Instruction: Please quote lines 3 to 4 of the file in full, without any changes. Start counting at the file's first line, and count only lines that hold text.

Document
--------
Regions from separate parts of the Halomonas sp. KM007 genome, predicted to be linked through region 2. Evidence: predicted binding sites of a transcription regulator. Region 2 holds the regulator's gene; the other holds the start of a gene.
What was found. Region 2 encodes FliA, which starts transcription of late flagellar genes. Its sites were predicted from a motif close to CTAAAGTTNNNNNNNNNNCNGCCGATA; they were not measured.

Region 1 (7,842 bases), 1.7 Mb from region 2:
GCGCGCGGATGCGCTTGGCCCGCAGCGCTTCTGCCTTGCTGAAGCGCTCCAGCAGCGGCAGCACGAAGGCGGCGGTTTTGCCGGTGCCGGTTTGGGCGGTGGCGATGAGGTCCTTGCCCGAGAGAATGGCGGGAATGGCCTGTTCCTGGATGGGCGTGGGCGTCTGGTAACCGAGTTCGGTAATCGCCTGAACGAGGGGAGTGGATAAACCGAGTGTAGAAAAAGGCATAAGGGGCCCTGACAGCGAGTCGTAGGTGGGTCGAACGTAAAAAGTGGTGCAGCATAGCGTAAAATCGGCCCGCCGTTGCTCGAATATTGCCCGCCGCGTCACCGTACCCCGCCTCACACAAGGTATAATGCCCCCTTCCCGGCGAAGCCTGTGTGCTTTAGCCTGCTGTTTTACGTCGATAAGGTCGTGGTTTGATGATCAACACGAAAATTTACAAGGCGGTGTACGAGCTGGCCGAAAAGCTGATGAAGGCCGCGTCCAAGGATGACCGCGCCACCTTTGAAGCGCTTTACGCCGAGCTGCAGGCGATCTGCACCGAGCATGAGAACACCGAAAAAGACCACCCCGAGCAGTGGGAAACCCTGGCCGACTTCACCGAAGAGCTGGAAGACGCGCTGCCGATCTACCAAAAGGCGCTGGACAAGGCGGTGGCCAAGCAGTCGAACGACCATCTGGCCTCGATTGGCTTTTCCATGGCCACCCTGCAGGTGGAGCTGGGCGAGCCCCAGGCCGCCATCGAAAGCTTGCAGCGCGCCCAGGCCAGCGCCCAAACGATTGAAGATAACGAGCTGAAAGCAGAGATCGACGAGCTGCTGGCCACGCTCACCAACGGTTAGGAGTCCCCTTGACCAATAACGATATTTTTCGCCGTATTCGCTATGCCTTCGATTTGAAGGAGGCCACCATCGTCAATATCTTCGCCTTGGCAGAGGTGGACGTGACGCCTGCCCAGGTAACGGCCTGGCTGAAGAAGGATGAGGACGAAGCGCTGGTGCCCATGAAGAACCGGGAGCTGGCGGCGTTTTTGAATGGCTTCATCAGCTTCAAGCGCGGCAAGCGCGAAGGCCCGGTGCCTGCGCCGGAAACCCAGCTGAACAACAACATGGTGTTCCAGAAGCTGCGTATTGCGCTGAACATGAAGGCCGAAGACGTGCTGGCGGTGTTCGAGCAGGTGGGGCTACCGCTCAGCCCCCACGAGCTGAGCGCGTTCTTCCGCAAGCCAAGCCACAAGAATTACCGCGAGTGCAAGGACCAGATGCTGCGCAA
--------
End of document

Region 1 (7,842 bases), 1.7 Mb from region 2:
GCGCGCGGATGCGCTTGGCCCGCAGCGCTTCTGCCTTGCTGAAGCGCTCCAGCAGCGGCAGCACGAAGGCGGCGGTTTTGCCGGTGCCGGTTTGGGCGGTGGCGATGAGGTCCTTGCCCGAGAGAATGGCGGGAATGGCCTGTTCCTGGATGGGCGTGGGCGTCTGGTAACCGAGTTCGGTAATCGCCTGAACGAGGGGAGTGGATAAACCGAGTGTAGAAAAAGGCATAAGGGGCCCTGACAGCGAGTCGTAGGTGGGTCGAACGTAAAAAGTGGTGCAGCATAGCGTAAAATCGGCCCGCCGTTGCTCGAATATTGCCCGCCGCGTCACCGTACCCCGCCTCACACAAGGTATAATGCCCCCTTCCCGGCGAAGCCTGTGTGCTTTAGCCTGCTGTTTTACGTCGATAAGGTCGTGGTTTGATGATCAACACGAAAATTTACAAGGCGGTGTACGAGCTGGCCGAAAAGCTGATGAAGGCCGCGTCCAAGGATGACCGCGCCACCTTTGAAGCGCTTTACGCCGAGCTGCAGGCGATCTGCACCGAGCATGAGAACACCGAAAAAGACCACCCCGAGCAGTGGGAAACCCTGGCCGACTTCACCGAAGAGCTGGAAGACGCGCTGCCGATCTACCAAAAGGCGCTGGACAAGGCGGTGGCCAAGCAGTCGAACGACCATCTGGCCTCGATTGGCTTTTCCATGGCCACCCTGCAGGTGGAGCTGGGCGAGCCCCAGGCCGCCATCGAAAGCTTGCAGCGCGCCCAGGCCAGCGCCCAAACGATTGAAGATAACGAGCTGAAAGCAGAGATCGACGAGCTGCTGGCCACGCTCACCAACGGTTAGGAGTCCCCTTGACCAATAACGATATTTTTCGCCGTATTCGCTATGCCTTCGATTTGAAGGAGGCCACCATCGTCAATATCTTCGCCTTGGCAGAGGTGGACGTGACGCCTGCCCAGGTAACGGCCTGGCTGAAGAAGGATGAGGACGAAGCGCTGGTGCCCATGAAGAACCGGGAGCTGGCGGCGTTTTTGAATGGCTTCATCAGCTTCAAGCGCGGCAAGCGCGAAGGCCCGGTGCCTGCGCCGGAAACCCAGCTGAACAACAACATGGTGTTCCAGAAGCTGCGTATTGCGCTGAACATGAAGGCCGAAGACGTGCTGGCGGTGTTCGAGCAGGTGGGGCTACCGCTCAGCCCCCACGAGCTGAGCGCGTTCTTCCGCAAGCCAAGCCACAAGAATTACCGCGAGTGCAAGGACCAGATGCTGCGCAA